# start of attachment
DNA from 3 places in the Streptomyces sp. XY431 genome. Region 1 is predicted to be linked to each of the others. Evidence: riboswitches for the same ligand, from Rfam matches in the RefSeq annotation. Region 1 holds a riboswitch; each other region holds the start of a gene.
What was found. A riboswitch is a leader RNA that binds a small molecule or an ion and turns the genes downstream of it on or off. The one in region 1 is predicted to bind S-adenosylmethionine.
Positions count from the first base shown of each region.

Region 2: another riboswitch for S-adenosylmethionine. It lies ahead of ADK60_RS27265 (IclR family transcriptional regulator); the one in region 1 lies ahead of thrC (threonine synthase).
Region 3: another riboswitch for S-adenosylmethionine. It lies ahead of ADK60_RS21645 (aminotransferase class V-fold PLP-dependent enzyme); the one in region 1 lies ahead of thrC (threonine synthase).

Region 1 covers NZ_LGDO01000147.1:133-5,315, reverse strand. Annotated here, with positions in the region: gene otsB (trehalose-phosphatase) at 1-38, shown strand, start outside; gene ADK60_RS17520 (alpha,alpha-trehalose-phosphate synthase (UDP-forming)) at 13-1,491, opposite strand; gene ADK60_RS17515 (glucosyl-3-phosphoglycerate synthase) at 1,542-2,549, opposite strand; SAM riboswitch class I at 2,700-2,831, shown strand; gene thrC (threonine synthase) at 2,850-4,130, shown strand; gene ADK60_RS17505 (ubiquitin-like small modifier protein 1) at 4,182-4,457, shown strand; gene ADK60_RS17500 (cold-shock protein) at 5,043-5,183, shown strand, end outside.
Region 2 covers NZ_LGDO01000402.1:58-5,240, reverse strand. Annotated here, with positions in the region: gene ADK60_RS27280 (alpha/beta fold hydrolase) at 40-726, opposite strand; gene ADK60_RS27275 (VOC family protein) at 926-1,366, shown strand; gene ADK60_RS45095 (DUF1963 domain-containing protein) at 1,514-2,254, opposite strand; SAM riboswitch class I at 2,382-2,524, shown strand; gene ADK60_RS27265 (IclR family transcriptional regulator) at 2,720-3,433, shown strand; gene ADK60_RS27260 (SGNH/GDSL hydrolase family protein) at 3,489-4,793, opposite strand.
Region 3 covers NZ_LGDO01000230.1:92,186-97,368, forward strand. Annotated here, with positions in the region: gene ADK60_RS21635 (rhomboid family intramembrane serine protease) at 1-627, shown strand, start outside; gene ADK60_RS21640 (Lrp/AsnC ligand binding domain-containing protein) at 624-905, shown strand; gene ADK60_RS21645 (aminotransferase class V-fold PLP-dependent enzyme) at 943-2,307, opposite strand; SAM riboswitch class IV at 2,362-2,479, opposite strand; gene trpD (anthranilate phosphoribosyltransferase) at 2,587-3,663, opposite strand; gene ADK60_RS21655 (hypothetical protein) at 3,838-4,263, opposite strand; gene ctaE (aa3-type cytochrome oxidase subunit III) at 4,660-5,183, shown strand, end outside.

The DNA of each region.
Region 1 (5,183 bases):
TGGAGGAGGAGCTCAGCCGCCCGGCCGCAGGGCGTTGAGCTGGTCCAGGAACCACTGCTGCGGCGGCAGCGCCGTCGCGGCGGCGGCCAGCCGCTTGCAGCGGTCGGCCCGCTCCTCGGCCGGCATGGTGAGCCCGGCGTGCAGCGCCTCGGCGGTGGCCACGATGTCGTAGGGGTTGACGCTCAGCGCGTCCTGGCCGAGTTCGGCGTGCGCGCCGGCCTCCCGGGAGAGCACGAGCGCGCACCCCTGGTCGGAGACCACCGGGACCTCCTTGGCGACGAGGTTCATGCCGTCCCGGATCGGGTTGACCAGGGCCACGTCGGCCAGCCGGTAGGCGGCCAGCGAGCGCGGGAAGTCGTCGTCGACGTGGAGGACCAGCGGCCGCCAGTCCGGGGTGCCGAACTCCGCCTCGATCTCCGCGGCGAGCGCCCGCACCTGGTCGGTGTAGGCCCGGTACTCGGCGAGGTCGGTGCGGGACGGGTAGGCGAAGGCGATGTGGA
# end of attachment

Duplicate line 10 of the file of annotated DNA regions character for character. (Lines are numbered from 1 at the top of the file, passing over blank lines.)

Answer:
Region 1 (5,183 bases):